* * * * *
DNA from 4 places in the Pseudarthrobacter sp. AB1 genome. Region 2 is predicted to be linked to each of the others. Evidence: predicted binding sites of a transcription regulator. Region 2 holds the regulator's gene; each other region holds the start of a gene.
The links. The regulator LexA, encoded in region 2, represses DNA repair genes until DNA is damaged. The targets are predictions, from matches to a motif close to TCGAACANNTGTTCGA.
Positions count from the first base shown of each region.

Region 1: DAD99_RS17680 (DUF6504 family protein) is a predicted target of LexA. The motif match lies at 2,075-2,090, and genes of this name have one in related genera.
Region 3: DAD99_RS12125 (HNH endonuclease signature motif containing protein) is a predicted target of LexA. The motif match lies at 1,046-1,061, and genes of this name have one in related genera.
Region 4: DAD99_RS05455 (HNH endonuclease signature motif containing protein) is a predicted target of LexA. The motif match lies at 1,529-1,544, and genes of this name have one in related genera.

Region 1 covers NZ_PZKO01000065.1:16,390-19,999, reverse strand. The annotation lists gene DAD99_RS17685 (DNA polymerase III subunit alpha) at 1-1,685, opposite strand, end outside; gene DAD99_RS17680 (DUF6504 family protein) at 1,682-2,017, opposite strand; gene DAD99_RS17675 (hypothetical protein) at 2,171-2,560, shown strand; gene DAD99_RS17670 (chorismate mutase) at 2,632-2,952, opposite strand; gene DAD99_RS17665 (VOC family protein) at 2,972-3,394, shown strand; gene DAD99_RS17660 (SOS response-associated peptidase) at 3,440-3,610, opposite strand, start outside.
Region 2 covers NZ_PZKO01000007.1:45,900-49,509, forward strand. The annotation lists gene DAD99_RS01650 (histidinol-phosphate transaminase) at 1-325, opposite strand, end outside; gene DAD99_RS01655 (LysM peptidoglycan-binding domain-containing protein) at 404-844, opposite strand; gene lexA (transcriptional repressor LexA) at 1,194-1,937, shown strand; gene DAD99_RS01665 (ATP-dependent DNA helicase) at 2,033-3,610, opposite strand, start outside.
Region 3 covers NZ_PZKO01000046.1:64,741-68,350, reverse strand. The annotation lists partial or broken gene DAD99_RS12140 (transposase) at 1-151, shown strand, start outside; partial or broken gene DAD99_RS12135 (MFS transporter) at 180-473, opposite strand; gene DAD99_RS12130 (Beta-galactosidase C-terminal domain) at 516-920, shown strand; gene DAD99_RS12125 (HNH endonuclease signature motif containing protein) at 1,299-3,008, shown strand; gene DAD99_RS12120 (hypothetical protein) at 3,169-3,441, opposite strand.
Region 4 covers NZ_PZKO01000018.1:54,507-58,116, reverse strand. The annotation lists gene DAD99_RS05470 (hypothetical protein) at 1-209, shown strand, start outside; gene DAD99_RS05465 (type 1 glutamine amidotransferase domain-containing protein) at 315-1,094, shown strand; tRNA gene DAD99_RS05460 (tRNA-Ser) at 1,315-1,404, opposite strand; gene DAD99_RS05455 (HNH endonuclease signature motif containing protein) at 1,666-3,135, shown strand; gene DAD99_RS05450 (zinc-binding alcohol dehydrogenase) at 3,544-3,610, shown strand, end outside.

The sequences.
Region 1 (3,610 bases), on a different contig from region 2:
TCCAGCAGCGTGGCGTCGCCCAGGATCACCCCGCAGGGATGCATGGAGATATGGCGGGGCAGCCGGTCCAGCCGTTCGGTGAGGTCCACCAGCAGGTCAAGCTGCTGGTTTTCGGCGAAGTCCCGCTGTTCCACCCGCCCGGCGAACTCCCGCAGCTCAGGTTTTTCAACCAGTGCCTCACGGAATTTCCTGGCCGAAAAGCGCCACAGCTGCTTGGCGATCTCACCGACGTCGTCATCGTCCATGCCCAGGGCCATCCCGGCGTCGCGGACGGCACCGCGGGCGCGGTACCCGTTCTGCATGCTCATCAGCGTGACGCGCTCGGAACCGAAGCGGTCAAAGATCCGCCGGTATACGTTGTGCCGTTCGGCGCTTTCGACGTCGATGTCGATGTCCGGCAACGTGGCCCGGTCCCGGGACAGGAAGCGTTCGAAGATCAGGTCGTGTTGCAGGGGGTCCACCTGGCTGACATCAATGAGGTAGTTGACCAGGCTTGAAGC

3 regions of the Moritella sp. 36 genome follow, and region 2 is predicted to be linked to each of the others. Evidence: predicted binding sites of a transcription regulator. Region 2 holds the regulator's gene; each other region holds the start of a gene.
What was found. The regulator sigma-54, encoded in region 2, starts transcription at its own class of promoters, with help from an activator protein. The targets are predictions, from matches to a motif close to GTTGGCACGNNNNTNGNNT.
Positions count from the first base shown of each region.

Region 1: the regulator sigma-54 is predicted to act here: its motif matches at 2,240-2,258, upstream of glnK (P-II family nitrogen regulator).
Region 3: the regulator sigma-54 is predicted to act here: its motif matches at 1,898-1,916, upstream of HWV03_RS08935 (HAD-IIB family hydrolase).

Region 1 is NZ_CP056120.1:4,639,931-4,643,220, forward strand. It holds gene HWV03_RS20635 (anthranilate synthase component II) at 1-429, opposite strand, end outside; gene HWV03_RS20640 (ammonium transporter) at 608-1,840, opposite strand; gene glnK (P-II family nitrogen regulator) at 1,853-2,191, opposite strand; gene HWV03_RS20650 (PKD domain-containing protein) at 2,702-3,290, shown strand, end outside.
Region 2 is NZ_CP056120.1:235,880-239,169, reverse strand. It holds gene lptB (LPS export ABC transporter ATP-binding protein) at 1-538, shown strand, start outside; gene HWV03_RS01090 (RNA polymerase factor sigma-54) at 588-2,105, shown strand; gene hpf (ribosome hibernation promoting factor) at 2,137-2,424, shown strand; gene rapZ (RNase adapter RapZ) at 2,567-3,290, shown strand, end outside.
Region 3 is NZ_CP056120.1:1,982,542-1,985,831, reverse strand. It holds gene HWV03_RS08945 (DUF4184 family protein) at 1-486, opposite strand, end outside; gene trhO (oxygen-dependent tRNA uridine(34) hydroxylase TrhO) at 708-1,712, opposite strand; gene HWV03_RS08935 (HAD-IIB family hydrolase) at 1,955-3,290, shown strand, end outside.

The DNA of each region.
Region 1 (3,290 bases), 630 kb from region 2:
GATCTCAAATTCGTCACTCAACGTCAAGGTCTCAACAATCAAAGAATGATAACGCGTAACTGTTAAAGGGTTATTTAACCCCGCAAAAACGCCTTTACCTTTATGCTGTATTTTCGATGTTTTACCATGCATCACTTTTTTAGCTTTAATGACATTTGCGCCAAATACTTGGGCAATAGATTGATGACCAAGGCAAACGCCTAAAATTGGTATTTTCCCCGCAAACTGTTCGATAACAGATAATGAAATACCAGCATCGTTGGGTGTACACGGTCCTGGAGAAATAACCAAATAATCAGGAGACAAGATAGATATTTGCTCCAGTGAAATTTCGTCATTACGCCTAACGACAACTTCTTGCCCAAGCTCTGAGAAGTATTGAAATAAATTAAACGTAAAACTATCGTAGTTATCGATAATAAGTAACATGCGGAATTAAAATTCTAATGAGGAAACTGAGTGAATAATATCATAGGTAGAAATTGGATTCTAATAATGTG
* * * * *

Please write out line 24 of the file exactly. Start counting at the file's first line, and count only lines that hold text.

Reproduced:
GATCTCAAATTCGTCACTCAACGTCAAGGTCTCAACAATCAAAGAATGATAACGCGTAACTGTTAAAGGGTTATTTAACCCCGCAAAAACGCCTTTACCTTTATGCTGTATTTTCGATGTTTTACCATGCATCACTTTTTTAGCTTTAATGACATTTGCGCCAAATACTTGGGCAATAGATTGATGACCAAGGCAAACGCCTAAAATTGGTATTTTCCCCGCAAACTGTTCGATAACAGATAATGAAATACCAGCATCGTTGGGTGTACACGGTCCTGGAGAAATAACCAAATAATCAGGAGACAAGATAGATATTTGCTCCAGTGAAATTTCGTCATTACGCCTAACGACAACTTCTTGCCCAAGCTCTGAGAAGTATTGAAATAAATTAAACGTAAAACTATCGTAGTTATCGATAATAAGTAACATGCGGAATTAAAATTCTAATGAGGAAACTGAGTGAATAATATCATAGGTAGAAATTGGATTCTAATAATGTG